There are many reasons why you might consider taking out a personal loan someday. Usually, it’s to help finance a large expense or project, or to help you consolidate or pay off debt at a lower interest rate. Some common loans include:

  • Mortgage loans (or home loans) for buying a new home. It’s also common to take out a second mortgage that can be used to borrow against the equity in your current home.
  • Auto loans for purchasing a vehicle
  • Personal loans that can be used for almost any purpose, such as medical expenses, costly repairs, weddings or to pay down debt
  • Business loans that can go toward starting or expanding your business
  • Student loans for educational purposes for yourself or the children in your life

How do I take out a bank loan?

When it’s time to take out a loan, the first step is to reach out to your local bank online, on the phone or in-person. The experts in their lending department can listen to your needs and help find the best type of loan for you and your goals. For example, if you’re ready to buy your first home but haven’t quite saved up the customary 20% down payment, banks often have First-Time Home Buyer programs or offer FHA loans that might be a good fit for you versus a standard mortgage. Different banks offer different rates and programs, so it’s a good idea to do your research and shop around to find the right loan for you.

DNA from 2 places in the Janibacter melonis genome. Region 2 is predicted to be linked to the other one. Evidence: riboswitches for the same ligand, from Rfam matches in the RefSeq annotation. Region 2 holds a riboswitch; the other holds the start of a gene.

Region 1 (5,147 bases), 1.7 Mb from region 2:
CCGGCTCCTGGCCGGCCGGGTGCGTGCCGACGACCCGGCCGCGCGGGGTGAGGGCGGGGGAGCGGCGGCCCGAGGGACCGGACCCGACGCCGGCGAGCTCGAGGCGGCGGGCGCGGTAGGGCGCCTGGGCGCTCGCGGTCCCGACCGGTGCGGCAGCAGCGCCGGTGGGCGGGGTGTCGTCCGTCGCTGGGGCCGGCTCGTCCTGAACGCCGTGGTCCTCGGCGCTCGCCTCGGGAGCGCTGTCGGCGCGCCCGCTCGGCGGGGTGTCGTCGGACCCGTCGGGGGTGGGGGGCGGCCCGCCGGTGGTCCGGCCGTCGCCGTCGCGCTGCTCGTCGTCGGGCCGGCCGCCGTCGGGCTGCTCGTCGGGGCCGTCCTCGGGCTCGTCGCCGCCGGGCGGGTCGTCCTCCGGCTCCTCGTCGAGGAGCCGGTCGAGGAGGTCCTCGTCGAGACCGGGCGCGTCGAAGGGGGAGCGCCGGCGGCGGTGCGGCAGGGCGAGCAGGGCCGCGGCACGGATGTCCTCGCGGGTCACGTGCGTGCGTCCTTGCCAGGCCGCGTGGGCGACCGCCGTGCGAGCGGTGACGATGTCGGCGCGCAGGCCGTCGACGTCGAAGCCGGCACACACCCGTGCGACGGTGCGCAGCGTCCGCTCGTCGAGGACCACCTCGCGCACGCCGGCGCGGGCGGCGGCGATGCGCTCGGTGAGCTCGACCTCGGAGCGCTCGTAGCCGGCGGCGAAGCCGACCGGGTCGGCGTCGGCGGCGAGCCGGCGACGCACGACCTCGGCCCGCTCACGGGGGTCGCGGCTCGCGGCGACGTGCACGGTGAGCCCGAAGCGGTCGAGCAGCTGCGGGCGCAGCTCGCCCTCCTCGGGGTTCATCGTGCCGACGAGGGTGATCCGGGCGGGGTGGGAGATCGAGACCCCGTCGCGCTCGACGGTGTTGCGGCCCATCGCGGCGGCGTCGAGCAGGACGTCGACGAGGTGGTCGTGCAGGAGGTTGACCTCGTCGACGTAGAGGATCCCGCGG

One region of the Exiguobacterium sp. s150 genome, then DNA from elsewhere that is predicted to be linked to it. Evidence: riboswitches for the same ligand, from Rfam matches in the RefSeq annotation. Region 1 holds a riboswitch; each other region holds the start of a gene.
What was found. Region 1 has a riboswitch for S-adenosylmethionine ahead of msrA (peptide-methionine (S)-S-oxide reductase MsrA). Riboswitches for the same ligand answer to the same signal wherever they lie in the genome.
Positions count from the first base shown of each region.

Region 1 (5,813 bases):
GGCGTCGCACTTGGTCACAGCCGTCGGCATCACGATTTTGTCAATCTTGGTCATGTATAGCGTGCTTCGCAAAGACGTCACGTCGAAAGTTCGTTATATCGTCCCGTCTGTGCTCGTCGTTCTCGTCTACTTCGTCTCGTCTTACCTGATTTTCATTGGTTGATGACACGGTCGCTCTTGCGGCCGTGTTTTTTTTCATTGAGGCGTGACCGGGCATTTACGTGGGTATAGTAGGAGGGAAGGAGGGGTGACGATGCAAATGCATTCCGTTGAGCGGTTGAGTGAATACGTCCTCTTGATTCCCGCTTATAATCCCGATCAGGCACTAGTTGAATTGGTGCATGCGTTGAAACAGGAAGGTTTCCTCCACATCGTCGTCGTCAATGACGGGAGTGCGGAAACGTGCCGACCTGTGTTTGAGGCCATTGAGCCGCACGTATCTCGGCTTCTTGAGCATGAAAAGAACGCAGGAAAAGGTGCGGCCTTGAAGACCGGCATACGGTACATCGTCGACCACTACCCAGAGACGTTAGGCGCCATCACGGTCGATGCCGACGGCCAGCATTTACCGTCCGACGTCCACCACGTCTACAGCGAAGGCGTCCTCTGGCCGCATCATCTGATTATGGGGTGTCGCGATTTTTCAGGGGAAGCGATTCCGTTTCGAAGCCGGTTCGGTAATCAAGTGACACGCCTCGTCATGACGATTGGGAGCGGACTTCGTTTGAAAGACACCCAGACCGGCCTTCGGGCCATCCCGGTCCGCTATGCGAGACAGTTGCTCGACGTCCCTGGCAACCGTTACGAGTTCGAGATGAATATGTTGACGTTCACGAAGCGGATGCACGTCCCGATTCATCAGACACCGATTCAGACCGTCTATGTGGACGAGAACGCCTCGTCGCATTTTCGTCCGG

Banks want to lend to consumers who they believe will repay the loan, so you will likely be asked to provide your credit history, evidence of income (pay stubs, W-2s, etc.), bank statements, and various forms of identification. Often, banks can pre-qualify you before you settle on the exact loan type you want to take out.

Finally, you then have to go through the actual application process for your loan. You will be asked for some additional information about yourself and the bank will evaluate you to determine if they want to lend to you. Once approved, the funds will either be sent to you or the seller, if you’re buying a house or car.